Similar stories abound and they make Federation delegates like myself question and renew our own commitment to our work. Many times I have asked myself: “Would I still be working in Afghanistan if I hadn’t been paid for six months?” I know the answer.
The commitment is not only evident among the full-time staff in Kabul, but pervades the ranks of the volunteers. “Over the past nine months, up to 150 ARCS youth volunteers have been working in Kabul,” says Farooq Jalalzay, the National Society’s head of Youth. “Most are highly trained first-aiders who work as volunteers in ARCS medical clinics and take part in relief distributions, survey work and social programmes.”
In January of this year, Abdul Habib, a 28-year-old Red Crescent volunteer was killed when caught in cross-fire as he was going to help distribute relief supplies. He left behind a wife and four children under the age of ten. Two months later, an ARCS headquarters staff member from the publications department was killed by a rocket on his way home from work. He, too, left behind a wife and two children.
The heart of a volunteer
Recently I accompanied Abdul Basir on a difficult field trip to the mountain village of Qarluk in Badakshan. The village of 750 people in the remote Hindu Kush had been hit some days before by a monstrous landslide that killed over 350 residents. All except three of the women in the village had been killed, along with a number of children.
As we arrived in Qarluk, the survivors of the landslide, mainly men, were huddled together in an atmosphere of grief and bewilderment. Basir hugged them one by one and then spoke to them with compassion and dignity. He told them that we in the Movement were grieving with them and that they must take heart. Basir, in his humble way, gave those men hope at a time when their whole lives had been plunged into darkness and despair.`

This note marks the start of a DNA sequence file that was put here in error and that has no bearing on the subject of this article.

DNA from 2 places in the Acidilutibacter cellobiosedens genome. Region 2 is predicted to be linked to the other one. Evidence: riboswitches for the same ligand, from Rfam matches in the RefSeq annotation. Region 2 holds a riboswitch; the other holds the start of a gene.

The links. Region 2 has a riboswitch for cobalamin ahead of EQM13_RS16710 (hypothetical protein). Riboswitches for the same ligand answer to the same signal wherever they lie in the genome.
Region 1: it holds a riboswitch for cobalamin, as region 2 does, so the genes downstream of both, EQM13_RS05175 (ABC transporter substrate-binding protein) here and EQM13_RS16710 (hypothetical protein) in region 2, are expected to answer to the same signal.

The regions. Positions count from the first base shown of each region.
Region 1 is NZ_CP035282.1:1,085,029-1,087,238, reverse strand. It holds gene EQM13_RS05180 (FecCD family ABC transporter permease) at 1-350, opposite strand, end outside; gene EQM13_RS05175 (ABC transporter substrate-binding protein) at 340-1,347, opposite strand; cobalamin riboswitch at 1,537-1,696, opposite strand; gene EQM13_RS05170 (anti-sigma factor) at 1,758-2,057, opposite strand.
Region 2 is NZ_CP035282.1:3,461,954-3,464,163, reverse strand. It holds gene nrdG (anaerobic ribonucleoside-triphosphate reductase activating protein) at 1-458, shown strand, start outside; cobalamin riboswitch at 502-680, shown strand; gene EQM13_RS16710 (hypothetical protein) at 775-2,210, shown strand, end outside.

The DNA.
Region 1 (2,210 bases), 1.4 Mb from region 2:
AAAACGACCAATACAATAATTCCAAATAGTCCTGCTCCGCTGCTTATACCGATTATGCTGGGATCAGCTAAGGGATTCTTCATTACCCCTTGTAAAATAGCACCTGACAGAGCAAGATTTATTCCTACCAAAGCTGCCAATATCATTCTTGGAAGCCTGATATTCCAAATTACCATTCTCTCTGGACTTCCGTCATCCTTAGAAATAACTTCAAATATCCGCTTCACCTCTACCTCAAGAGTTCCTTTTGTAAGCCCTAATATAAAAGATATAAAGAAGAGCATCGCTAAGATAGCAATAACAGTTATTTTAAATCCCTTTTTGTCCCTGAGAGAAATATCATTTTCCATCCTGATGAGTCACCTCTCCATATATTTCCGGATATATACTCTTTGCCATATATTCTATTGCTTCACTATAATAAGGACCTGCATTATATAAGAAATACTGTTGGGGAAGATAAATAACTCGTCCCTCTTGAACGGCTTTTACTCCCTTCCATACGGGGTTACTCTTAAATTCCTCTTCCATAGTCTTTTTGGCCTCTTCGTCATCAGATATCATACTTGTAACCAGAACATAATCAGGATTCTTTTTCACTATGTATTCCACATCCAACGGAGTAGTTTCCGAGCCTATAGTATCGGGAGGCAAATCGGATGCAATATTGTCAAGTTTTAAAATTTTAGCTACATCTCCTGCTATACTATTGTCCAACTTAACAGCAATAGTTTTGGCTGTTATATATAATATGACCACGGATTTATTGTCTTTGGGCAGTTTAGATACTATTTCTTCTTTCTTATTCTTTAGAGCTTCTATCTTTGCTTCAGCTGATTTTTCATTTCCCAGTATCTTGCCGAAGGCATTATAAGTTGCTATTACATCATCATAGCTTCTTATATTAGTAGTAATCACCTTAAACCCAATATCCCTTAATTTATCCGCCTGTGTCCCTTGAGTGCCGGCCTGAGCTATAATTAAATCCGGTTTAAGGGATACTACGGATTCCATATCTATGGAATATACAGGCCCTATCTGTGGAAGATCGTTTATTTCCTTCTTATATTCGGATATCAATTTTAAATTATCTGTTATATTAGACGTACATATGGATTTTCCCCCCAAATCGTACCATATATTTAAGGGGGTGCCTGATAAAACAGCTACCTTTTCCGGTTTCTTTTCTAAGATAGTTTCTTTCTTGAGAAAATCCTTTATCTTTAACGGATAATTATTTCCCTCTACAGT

The next day, after distributing relief supplies to each surviving family, he mounted a borrowed horse and rode over a high mountain pass to two other villages in the next valley of Teshkan, where 7,000 people were under threat from a tottering mass of rock and mud high above their homes. Basir gave the village leaders support and encouraged them to evacuate immediately. Then he walked two hours along a path on the precipitous mountainside before regaining the track and his horse.
A simple man, sporting peasant clothes, a bushy beard, sparkling eyes and an ever-ready smile, Basir’s heart is too big for his own good. At the beginning of May, Abdul Basir travelled to Seoul, South Korea, together with a young ARCS volunteer, Zaheer Shah, to represent the ARCS at the Asia-Pacific Volunteer Convention. When he was invited to go, he said, “I shouldn’t be going. I am not a volunteer.” I laughed, answering, “You may have a full-time position, but you weren’t paid for six months. I think you qualify as a volunteer.”